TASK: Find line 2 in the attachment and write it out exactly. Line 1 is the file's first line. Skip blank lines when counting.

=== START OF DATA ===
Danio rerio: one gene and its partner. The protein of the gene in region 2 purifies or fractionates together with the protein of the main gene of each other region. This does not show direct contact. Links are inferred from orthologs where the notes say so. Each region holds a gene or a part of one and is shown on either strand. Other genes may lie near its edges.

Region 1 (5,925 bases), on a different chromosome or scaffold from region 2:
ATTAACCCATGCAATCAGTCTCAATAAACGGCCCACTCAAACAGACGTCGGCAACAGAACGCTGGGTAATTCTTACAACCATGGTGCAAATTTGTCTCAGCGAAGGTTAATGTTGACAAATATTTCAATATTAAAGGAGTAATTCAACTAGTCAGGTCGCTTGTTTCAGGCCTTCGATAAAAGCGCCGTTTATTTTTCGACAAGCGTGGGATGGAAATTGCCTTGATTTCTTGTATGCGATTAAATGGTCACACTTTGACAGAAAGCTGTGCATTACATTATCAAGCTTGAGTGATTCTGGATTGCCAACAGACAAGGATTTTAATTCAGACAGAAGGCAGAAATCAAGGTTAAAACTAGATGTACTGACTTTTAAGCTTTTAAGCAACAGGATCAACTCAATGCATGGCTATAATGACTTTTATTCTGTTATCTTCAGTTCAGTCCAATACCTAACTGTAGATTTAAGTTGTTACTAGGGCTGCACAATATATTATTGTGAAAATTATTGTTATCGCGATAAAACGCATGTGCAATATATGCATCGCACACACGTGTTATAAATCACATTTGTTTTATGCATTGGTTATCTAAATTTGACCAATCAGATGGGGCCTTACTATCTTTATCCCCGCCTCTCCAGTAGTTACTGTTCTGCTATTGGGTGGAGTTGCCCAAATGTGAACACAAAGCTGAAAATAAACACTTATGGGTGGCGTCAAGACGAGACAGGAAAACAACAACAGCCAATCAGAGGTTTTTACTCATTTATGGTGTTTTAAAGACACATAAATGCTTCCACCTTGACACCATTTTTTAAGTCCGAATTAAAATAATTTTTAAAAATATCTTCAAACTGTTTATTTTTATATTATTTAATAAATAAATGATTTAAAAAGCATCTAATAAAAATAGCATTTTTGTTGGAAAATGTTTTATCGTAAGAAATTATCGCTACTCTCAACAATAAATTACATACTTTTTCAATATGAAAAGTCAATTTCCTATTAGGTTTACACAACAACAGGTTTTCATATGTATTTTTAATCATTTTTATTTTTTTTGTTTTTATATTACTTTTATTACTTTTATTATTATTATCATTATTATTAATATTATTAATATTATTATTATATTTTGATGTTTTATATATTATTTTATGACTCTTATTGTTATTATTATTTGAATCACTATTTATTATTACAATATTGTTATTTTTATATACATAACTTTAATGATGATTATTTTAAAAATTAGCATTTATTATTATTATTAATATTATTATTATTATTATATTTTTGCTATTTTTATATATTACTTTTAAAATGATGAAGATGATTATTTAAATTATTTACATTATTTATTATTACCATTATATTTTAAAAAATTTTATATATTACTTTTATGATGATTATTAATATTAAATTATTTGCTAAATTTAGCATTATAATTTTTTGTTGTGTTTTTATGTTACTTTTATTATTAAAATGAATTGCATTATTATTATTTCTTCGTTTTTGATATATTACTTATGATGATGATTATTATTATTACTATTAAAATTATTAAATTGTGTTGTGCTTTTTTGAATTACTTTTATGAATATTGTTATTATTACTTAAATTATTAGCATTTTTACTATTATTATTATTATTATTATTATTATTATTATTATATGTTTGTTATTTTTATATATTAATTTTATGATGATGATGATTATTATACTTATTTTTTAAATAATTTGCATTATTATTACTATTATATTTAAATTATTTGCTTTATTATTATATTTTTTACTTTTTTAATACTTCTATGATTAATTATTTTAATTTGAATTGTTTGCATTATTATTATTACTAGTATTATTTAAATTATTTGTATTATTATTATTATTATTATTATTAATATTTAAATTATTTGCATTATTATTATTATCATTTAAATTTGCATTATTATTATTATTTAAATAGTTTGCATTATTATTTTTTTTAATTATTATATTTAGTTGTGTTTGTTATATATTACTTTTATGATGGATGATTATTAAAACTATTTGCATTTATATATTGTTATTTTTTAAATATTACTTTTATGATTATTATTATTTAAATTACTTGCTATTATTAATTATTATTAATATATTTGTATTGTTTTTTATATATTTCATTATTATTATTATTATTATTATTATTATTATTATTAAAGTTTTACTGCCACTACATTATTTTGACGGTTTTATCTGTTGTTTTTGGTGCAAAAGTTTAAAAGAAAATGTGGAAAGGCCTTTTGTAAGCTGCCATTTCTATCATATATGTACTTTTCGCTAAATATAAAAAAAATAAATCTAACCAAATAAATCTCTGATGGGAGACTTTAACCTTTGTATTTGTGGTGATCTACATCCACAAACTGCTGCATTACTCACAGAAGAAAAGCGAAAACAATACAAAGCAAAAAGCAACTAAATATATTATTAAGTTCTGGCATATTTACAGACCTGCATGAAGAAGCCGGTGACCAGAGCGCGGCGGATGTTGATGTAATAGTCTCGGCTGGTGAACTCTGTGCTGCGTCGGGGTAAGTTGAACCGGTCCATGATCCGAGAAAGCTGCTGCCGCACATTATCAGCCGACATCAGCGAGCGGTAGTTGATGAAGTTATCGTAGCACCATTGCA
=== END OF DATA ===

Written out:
Region 1 (5,925 bases), on a different chromosome or scaffold from region 2: